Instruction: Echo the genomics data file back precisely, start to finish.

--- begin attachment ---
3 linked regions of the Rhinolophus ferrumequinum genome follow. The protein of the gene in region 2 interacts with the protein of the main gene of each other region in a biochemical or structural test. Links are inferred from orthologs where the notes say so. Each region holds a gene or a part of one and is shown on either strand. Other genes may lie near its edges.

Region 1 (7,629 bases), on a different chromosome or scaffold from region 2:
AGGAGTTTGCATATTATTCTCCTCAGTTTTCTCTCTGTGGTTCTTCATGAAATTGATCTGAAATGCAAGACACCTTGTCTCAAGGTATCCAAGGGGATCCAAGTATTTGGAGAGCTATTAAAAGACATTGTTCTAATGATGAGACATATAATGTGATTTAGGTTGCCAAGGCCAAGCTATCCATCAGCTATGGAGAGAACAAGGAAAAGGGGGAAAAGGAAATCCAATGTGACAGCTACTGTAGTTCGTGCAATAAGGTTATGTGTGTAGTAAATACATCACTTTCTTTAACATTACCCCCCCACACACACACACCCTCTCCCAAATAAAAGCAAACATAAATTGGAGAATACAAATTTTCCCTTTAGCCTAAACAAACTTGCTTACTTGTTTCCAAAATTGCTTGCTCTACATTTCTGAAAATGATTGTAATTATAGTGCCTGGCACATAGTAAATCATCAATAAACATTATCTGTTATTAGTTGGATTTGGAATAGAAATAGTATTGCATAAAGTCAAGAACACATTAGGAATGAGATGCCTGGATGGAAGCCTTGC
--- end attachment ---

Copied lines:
3 linked regions of the Rhinolophus ferrumequinum genome follow. The protein of the gene in region 2 interacts with the protein of the main gene of each other region in a biochemical or structural test. Links are inferred from orthologs where the notes say so. Each region holds a gene or a part of one and is shown on either strand. Other genes may lie near its edges.

Region 1 (7,629 bases), on a different chromosome or scaffold from region 2:
AGGAGTTTGCATATTATTCTCCTCAGTTTTCTCTCTGTGGTTCTTCATGAAATTGATCTGAAATGCAAGACACCTTGTCTCAAGGTATCCAAGGGGATCCAAGTATTTGGAGAGCTATTAAAAGACATTGTTCTAATGATGAGACATATAATGTGATTTAGGTTGCCAAGGCCAAGCTATCCATCAGCTATGGAGAGAACAAGGAAAAGGGGGAAAAGGAAATCCAATGTGACAGCTACTGTAGTTCGTGCAATAAGGTTATGTGTGTAGTAAATACATCACTTTCTTTAACATTACCCCCCCACACACACACACCCTCTCCCAAATAAAAGCAAACATAAATTGGAGAATACAAATTTTCCCTTTAGCCTAAACAAACTTGCTTACTTGTTTCCAAAATTGCTTGCTCTACATTTCTGAAAATGATTGTAATTATAGTGCCTGGCACATAGTAAATCATCAATAAACATTATCTGTTATTAGTTGGATTTGGAATAGAAATAGTATTGCATAAAGTCAAGAACACATTAGGAATGAGATGCCTGGATGGAAGCCTTGC